The magnitude of (i + 2j) is sqrt(5). The magnitude of your new vector is 2. If both vectors are in the same direction, then each component of one vector is in the same ratio to the corresponding component of the other one. The components of the known vector are 1 and 2, and its magnitude is sqrt(5). The magnitude of the new one is 2/sqrt(5) times the magnitude of the old one. So its x-component is 2/sqrt(5) times i, and its y-component is 2/sqrt(5) times 2j. The new vector is [ (2/sqrt(5))i + (4/sqrt(5))j ]. Since the components of both vectors are proportional, they're in the same direction.

The answer below assumes you are required to find the components of the vector. A vector with unity magnitude means that the magnitude of the vector equals to 1. Therefore its a simple case of calculating the values of sin(45) for the vertical components and cos(45) for the horizontal components. Both of these values equal to 1/sqrt(2) {one over square-root two}

vector PQ where P(-4, -3) and Q(-2, 2) equivalent vector P'Q' where P'(0, 0) and Q'(2, 5) the magnitude doesn't change so we can compute |P'Q'| = √(22 + 52) = √29

You need to take the magnitude of the cross-product of two position vectors. For example, if you had points A, B, C, and D, you could take the cross product of AB and BC, and then take the magnitude of the resultant vector.

There are two likely calculus applications of this problem. Both differential calculus and basic vector operations can be used to solve for power in a scenario, depending on how a problem is defined. Power is the dot-product of a force vector and a velocity vector and... Power is a change in energy over time, or in differential terms: dE/dt If you were given a function that defined a system's energy with respect to time, you could derive it to find a function for that system's power output. If you were given a force vector and a velocity vector and asked to find the total power applied to the system, you could take the dot product of the two vectors to find this. Or, if you are not taking a calculus approach to it: Average power is simply energy divided by time The magnitude of power given a force and velocity can be found with the formula: P=F*v*cos(theta) Where F is the magnitude of the force v is the magnitude of the velocity theta is the angle between the two quantities.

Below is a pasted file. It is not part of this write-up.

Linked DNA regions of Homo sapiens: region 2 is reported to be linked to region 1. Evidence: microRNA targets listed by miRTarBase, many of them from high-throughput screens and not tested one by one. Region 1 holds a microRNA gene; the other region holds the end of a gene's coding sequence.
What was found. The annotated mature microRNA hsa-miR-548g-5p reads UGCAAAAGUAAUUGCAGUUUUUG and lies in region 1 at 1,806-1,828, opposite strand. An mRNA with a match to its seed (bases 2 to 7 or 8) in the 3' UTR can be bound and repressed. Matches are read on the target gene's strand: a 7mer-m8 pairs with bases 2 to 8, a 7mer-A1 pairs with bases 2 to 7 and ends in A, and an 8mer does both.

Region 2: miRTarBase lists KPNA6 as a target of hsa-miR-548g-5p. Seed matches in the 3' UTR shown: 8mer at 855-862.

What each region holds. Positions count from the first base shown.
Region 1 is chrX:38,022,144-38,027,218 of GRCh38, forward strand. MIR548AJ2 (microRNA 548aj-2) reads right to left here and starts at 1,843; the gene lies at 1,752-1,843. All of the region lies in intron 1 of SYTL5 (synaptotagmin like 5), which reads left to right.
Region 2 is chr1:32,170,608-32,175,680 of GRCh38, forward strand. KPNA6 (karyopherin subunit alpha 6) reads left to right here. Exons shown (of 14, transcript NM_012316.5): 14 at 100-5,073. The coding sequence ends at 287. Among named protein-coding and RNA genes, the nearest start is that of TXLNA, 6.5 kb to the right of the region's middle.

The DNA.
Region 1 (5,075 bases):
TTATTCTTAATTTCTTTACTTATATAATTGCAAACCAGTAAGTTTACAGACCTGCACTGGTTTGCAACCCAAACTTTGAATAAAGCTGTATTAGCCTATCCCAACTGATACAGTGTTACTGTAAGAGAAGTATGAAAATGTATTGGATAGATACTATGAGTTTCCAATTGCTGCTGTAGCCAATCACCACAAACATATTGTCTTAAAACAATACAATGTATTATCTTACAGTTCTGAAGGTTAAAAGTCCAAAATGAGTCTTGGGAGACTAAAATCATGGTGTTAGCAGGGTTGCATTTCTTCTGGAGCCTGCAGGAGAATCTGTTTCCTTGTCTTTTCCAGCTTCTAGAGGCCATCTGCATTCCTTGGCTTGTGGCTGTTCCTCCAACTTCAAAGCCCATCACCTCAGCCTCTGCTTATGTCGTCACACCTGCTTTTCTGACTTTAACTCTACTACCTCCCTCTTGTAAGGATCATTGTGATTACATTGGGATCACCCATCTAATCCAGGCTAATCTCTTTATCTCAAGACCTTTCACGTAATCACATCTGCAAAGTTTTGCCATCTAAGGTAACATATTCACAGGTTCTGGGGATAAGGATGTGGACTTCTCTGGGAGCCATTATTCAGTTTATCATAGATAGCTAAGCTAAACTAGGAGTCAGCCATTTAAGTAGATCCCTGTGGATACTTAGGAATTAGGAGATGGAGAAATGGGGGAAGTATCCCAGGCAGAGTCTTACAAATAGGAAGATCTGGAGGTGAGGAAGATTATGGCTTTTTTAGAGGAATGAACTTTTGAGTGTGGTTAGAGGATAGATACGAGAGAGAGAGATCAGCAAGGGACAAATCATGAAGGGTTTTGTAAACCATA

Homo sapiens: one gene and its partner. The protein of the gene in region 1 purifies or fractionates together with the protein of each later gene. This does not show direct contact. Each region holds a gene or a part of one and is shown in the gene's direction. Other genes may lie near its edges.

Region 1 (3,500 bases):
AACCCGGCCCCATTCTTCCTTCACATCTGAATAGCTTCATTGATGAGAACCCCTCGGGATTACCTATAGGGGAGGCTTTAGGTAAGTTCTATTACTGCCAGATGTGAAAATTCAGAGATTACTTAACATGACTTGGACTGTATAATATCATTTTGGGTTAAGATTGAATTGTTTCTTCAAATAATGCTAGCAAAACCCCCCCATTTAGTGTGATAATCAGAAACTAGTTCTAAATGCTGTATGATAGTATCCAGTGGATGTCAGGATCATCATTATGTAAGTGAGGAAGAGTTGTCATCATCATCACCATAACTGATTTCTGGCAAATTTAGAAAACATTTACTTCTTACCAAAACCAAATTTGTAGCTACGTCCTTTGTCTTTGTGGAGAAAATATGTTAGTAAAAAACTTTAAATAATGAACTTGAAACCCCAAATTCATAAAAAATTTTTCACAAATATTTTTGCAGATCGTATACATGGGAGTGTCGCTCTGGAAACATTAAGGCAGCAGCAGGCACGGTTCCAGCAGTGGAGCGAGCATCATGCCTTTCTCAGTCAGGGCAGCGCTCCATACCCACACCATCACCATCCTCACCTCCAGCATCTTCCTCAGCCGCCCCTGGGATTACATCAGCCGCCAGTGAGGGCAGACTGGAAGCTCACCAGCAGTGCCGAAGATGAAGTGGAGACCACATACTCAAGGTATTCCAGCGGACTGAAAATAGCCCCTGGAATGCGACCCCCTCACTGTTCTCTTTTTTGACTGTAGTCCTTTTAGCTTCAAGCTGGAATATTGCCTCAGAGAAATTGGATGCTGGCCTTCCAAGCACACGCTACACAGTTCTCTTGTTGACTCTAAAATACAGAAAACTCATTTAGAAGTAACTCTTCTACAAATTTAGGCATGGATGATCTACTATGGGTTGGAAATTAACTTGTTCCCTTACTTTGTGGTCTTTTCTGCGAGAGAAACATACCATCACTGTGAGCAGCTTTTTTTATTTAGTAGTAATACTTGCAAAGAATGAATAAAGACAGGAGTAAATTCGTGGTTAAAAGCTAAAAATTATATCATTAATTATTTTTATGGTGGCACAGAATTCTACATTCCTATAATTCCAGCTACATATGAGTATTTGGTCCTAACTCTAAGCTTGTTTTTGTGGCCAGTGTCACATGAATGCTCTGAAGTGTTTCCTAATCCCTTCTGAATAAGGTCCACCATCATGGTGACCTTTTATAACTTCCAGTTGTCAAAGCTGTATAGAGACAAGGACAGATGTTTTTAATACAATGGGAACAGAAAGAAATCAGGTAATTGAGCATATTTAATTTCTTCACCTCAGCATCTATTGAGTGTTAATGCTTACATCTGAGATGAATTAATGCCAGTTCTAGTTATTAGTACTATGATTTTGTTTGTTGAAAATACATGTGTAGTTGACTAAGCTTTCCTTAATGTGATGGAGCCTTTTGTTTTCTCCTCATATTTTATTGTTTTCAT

It depends on what other information you are given. If you are given the x-component and the angle, then you can still use trig by doing the following. Tan(angle)=y/x If you do not have the x component, then you will need to use other kinematic equations to find the answer. The different ways to find this information are too numerous to list out, but I will give an example of a common one. If you are given the horizontal distance and time the object flies, use d=vt to find the x component of velocity, then use the first strategy.

If the components are in the i and j directions, for example, then if the vector is mi + nj then the coefficients m and n can be used to find the magnitude and direction.The magnitude is the hypotenuse of a right triangle with legs m and n, so it is sqrt(mÂ² + nÂ²).

Suppose the magnitude of the vector is V and its direction makes an angle A with the x-axis, then the x component is V*Cos(A) and the y component is V*Sin(A)